The French movie Faces, Places (‘Visages, villages’ – 2017) by Agnes Varda, well known for her films co-setting the trend for the Nouvelle Vague, and by JR, a young and enigmatic photographer and street artist, is a many layered documentary that makes you wake up with a smile in the morning. Continue reading ‘A place gets a face’ – Agnes Varda’s attentive compassion with the social
Cure Park was an art manifestation that was held from 4 June to 16 July 2017 in the ‘Amsterdamse Bos’, or Amsterdam Forest. The theme ‘care’ – in the broadest sense of the word – was both highlighted and questioned. During this event, more than 30 artists, creators and thinkers joinend the public and healthcare professionals. The program consisted of an art route, experiments, interventions, workshops, lectures, performances and films. Webeditor Tessa Smorenburg interviewed curator Theo Tegelaers from TAAK and spoke to him about the potential and urgency of the art practice as a reflective model for the public domain. Continue reading Cure Park – Art practice as a model for reflection
The Swedish movie The Square (2017) is a satirical and confronting perspective on modern, western culture. The director’s intention is not to offer moral critique, but rather to highlight the existence of compassion in daily practises. Continue reading The Square: Compassion for show
‘You decide who you are’, Juan tells the young Chiron in one scene. But I wonder, what will appear if I look closer? The film Moonlight (Barry Jenkins, 2016) won three Oscars – including the one for Best Film, a first for a film with a cast consisting entirely of people of color. On top of that fact, the film also deals with overt Lesbian, Gay, Bisexual and Transgender (LGBT) themes, a controversial subject in conservative and predominantly white Hollywood. Moonlight tells the story of a young, homosexual Afro-American man who grows up in a poor neighbourhood of Miami, USA. Moreover it shows the complexity of finding one’s position in a masculine environment while having to hide your nature from the light of day. Continue reading Moonlight – Who decides who you are?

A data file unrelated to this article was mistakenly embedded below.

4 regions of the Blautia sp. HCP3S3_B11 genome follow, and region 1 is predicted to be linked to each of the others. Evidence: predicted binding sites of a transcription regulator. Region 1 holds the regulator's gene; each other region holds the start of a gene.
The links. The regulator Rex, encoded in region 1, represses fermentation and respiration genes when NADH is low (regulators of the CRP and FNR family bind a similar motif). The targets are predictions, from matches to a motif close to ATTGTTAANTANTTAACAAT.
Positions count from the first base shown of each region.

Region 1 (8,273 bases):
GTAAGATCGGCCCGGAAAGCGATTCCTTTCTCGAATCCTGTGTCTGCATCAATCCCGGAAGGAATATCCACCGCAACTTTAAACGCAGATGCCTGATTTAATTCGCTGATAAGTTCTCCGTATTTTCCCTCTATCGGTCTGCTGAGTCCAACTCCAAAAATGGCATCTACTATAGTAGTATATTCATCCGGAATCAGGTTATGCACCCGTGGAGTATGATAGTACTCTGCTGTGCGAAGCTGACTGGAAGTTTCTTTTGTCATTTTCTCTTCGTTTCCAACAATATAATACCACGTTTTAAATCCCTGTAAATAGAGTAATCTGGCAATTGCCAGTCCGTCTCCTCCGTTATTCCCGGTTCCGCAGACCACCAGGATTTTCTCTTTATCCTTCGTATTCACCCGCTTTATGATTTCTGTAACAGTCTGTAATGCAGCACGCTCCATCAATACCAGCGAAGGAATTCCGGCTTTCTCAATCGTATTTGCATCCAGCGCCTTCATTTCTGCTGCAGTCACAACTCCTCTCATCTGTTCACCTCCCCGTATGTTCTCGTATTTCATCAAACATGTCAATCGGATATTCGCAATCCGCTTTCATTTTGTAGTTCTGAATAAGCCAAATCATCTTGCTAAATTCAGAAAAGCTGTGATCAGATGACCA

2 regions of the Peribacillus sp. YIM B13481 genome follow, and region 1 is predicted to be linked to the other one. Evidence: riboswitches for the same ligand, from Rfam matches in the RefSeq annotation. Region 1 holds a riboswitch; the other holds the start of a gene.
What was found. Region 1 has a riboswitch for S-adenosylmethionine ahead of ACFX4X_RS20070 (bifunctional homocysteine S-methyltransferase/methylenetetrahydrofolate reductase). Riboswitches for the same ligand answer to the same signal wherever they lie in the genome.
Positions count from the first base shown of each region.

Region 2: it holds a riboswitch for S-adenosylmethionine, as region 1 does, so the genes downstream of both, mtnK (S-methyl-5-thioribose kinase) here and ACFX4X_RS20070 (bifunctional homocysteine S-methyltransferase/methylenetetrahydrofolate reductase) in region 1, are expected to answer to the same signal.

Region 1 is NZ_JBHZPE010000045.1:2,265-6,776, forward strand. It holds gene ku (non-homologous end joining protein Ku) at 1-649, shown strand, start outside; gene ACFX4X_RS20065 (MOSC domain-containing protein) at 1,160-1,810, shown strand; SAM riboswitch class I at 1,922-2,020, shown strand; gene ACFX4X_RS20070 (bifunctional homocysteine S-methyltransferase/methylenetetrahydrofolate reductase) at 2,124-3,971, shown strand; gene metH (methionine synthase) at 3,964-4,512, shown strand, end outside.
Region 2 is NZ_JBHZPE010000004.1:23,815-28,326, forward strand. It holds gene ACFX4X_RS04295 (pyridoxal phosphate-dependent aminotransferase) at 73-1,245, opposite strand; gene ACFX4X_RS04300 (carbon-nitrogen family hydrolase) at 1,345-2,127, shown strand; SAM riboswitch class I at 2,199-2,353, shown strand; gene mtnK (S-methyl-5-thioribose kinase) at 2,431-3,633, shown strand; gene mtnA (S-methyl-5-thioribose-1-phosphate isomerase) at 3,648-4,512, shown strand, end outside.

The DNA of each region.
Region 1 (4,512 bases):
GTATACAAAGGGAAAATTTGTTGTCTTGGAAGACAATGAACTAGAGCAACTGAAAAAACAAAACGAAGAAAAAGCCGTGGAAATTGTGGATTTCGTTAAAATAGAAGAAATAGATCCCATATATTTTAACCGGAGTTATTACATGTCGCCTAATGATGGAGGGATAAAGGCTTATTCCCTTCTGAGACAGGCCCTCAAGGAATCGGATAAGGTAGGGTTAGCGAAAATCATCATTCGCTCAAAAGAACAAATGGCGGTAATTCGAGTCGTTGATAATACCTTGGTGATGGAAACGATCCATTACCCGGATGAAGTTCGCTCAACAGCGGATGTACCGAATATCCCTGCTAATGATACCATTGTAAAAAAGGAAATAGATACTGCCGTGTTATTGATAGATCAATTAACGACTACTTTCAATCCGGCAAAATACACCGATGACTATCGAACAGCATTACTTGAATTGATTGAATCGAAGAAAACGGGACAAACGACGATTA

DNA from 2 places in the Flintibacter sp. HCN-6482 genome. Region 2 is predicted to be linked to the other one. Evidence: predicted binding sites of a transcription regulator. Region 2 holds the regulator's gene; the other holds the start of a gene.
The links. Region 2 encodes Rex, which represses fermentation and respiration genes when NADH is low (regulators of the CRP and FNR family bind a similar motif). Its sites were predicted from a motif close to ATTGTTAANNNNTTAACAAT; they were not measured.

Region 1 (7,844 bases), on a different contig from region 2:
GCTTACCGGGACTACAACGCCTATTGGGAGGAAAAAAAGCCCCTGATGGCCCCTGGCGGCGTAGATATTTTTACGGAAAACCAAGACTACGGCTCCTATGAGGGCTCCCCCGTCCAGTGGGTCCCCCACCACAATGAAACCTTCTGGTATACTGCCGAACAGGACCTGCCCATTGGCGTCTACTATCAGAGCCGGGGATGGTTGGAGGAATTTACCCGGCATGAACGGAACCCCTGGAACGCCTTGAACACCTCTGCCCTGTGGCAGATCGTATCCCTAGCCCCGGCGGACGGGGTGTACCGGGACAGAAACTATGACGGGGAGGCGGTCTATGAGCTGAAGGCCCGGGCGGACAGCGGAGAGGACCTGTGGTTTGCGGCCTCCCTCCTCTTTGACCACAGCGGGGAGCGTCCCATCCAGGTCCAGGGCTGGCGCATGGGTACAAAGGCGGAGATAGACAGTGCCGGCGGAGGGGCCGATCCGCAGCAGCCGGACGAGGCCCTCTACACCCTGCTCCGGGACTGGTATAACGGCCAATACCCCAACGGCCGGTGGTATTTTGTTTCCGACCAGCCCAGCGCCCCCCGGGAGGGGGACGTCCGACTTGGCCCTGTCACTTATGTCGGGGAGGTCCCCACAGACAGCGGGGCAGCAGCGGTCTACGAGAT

This book, a collection of articles on critical ethics of care and social work, is worthwhile reading for all who wish a better understanding of social work and its political importance. This political importance is unveiled by investigating social work practices from a ethics of care perspective, thus also showing the political nature of a critical ethics of care. Continue reading Critical Ethics of Care in Social Work
Laurine Blonk & Ellen Grootegoed reviewed Hochschild’s book “Strangers in their own land”.
Nominated for the American ‘National Book Award for non-fiction’ after its publication in 2016, sociologist Arlie Hochschild’s latest book Strangers in their own lands. Anger and mourning on the American right is a must-read for everyone who feels estranged after the recent victories of right-wing politics. Continue reading Strangers in their own land